On Monday night, I was waiting for my son at a sports centre. As I watched, a man sitting outside took a long draft on a cigarette, then his whole body convulsed in pain as he coughed. His body slowly recovered and, as soon as it had done so, he drew in the cigarette smoke once again. He had to do it, even with the excruciating pain that it was causing his body then and there. If noble Lords ever doubted addiction—the absolute need to smoke, even with a terrible immediate pain—they should have seen him. I was quite glad that my son, along with other kids, saw him as they came out of the sports centre. My heart went out to him because, if you like, there was no free will about that.

I am now a spokesperson on international development and, as the Committee heard, the parent of teenagers. Therefore, I am immensely grateful for the regulation of tobacco and the public health messages promoted in the UK. At the same time, I am appalled by the spread of the sale of tobacco in the poorest developing countries, as I know what a time bomb in health terms they have coming down the track. We need all the tools at our disposal to counter in the UK—and, I hope, overseas—this particular problem. We are not

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naive; we know the history and the present position of the tobacco industry. The World Health Organisation has observed that even when tobacco companies devote portions of their profits to corporate social responsibility projects, things are not quite as they may seem. The WHO states that so-called,

5.15 pm

Of course, the tobacco industry is actively lobbying against UK health policy on this issue now. As we heard on Monday from the Minister, last autumn MPs received postcards from the Save Our Shops campaign. Nowhere on those postcards was it disclosed that the campaign was industry-funded. Save Our Shops was branded as “Responsible Retailers”, which was actually a campaign of the Tobacco Retailers Alliance. The Tobacco Retailers Alliance is funded by the Tobacco Manufacturers’ Association, which in turn is funded by the three UK tobacco companies. Why am I not surprised?

I offer these amendments to the Government to try to help them. The second amendment would enable them to establish a review of their guidelines on their engagement with the tobacco industry in respect of tobacco control and see the extent to which we are adhering to the important and hard-fought-for WHO convention. Government action to protect tobacco control policies from the commercial and other vested interests of the tobacco industry requires the insulation of tobacco control policy development from the tobacco industry to the greatest extent possible. Engagement with the tobacco industry should be limited to only those areas where it is strictly necessary; for example, to regulate tobacco products and the industry itself. Such engagement must be transparent and recorded. As I mentioned on Monday, the FCO has guidelines and makes it clear that it should not be involved in the promotion of tobacco products.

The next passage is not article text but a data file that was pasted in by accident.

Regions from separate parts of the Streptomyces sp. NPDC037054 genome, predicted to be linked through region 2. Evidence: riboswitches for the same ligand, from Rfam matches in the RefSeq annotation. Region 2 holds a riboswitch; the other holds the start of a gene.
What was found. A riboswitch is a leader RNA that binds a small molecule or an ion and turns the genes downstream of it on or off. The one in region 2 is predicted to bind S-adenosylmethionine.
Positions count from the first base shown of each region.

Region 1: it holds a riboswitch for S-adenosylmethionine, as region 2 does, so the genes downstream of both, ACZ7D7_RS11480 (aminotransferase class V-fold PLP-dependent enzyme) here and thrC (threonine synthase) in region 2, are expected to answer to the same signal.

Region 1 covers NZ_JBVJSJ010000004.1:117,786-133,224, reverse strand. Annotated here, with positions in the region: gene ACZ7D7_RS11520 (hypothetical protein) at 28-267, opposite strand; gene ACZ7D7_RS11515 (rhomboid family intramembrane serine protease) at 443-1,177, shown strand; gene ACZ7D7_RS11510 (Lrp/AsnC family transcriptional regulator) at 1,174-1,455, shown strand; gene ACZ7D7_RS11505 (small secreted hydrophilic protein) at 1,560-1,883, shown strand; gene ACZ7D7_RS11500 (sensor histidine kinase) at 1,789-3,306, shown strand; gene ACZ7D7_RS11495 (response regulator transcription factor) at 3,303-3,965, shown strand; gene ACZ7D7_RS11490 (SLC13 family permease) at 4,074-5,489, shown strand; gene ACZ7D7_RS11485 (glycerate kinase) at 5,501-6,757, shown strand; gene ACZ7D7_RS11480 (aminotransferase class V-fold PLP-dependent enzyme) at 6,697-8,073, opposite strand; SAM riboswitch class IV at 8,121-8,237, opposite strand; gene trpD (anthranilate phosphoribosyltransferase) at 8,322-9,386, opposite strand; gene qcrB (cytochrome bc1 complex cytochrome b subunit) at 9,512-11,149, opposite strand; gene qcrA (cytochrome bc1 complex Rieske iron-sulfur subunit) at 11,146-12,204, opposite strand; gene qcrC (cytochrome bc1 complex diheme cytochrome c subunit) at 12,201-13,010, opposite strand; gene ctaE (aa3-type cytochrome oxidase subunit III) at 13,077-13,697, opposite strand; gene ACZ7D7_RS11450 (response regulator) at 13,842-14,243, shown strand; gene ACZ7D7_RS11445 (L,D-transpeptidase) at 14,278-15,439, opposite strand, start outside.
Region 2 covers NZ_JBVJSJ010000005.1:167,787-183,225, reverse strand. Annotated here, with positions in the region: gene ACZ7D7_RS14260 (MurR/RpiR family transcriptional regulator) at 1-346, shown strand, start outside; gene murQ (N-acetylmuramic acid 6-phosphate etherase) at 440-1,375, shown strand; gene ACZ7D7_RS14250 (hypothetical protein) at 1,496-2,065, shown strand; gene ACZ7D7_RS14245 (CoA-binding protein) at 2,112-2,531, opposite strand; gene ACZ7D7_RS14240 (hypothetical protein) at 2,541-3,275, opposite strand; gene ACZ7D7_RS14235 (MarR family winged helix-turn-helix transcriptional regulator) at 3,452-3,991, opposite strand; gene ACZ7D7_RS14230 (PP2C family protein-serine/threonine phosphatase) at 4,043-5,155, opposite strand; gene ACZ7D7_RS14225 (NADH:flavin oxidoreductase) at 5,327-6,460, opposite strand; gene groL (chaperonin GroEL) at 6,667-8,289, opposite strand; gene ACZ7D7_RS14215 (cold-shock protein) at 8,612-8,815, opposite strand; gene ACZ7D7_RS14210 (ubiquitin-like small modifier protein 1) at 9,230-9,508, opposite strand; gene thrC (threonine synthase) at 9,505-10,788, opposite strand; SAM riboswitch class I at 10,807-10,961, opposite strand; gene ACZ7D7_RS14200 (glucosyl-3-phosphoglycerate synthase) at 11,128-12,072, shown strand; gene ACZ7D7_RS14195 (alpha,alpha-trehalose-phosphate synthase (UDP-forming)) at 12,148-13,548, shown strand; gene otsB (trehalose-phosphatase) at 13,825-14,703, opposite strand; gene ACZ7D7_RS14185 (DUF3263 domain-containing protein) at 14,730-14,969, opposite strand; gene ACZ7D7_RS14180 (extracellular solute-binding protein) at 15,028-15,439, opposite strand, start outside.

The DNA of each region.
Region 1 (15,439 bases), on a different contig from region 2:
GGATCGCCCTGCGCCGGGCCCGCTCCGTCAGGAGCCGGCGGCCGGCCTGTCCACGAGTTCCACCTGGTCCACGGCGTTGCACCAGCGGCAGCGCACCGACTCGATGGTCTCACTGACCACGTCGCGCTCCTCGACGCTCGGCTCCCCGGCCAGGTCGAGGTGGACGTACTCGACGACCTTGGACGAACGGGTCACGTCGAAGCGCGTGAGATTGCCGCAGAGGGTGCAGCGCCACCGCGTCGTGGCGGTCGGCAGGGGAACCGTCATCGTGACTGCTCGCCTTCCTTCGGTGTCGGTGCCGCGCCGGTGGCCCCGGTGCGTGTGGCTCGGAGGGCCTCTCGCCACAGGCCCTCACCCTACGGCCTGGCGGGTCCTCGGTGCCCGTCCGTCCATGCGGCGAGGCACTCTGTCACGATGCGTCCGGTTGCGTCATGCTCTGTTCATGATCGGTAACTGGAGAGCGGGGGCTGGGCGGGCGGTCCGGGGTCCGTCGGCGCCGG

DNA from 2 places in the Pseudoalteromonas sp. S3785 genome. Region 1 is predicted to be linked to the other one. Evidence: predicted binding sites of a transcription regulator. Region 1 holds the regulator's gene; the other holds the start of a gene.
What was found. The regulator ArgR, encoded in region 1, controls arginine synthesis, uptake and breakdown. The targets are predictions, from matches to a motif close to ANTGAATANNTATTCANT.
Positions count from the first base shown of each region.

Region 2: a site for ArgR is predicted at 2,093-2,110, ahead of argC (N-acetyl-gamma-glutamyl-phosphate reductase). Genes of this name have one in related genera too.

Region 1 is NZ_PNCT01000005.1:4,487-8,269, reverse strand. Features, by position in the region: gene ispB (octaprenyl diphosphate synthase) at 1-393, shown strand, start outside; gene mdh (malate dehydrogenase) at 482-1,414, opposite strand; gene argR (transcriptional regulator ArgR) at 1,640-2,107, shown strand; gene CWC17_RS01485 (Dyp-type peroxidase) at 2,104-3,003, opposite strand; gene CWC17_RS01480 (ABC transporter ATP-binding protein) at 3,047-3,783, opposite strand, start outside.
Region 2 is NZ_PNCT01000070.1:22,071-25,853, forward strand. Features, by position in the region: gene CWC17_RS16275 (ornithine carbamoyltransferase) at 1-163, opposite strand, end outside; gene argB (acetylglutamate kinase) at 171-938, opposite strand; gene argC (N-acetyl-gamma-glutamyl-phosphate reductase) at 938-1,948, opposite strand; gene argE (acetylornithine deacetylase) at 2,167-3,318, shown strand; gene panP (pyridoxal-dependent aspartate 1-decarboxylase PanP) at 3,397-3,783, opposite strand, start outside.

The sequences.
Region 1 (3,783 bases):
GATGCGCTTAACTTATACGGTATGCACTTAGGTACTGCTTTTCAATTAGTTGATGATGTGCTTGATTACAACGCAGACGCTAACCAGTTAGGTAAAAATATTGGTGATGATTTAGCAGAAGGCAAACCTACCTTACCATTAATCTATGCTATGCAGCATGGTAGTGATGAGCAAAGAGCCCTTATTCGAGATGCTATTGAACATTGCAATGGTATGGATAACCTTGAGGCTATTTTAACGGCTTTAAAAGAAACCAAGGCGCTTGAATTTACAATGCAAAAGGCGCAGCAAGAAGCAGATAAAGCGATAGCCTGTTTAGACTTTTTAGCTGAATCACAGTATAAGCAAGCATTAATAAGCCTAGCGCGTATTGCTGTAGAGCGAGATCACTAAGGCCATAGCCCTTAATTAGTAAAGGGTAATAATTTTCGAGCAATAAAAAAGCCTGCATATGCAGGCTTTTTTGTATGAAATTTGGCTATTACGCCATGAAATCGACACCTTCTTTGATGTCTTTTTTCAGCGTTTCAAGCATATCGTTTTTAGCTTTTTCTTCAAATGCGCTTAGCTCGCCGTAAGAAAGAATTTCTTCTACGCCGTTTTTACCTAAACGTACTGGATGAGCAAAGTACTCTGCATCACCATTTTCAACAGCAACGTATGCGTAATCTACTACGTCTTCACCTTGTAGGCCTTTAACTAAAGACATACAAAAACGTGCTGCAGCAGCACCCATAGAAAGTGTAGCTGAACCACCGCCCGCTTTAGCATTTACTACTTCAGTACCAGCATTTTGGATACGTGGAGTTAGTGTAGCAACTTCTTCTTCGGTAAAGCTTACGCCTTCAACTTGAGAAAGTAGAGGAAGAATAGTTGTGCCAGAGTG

As was referred to earlier, we have a particular responsibility as the UK Parliament to protect public health, especially the future of our children. I offer these amendments to the Government as a couple of tools to help them in their primary concern. I beg to move.

Lord Faulkner of Worcester: I congratulate the noble Baroness, Lady Northover, on introducing these clauses. I put my name to one of them and am happy to support the other. If I might be allowed a small party point, I hope that her presence in this debate alongside the noble Baroness, Lady Tonge, indicates that the Government and those of us who believe in tobacco control will be able to count on substantial support from the Liberal Benches when we debate these issues on Report. It is important that these measures get through for all the reasons that have been expressed in successive debates in this Committee.

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We do not need to go over old ground or to describe why the tobacco industry and tobacco products are not normal. It is unlike any other industry because of its product’s uniquely deadly characteristics. If I might add my own personal anecdote to that of the noble Baroness, when I first started working in a consultancy in the early 1970s, the firm I worked for had Imperial Tobacco as one of its clients. Since I knew a bit about Parliament, I was encouraged to get involved in some of its parliamentary relations activities. I can tell the Committee that the main objective of Imperial Tobacco’s parliamentary activity was to be sufficiently nice to a number of Members of Parliament in all parties to ensure that on a Friday, when Private Members’ Bills came up in the House of Commons to limit tobacco advertising and sponsorship, there would always be two or three of them there to say “Object!” at the crucial moment. For many years, this tactic worked brilliantly. The Government did not have the courage to introduce their own legislation at that time, and it was easily possible to block Private Members’ Bills in this way.

Lord Campbell-Savours: At the same time, they usually had a function going on somewhere in the Palace of Westminster to help people along with a drink or two.

Lord Faulkner of Worcester: My noble friend is absolutely right. If they were not able to get along to the function in the Palace, no doubt they would have been invited to Glyndebourne, Wimbledon, the test match, rugby league or many other activities that they were then allowed to sponsor. As I understand it, invitations are still made available to Members of the House of Lords and the other House. A number of them appear on the Register of Members’ Interests.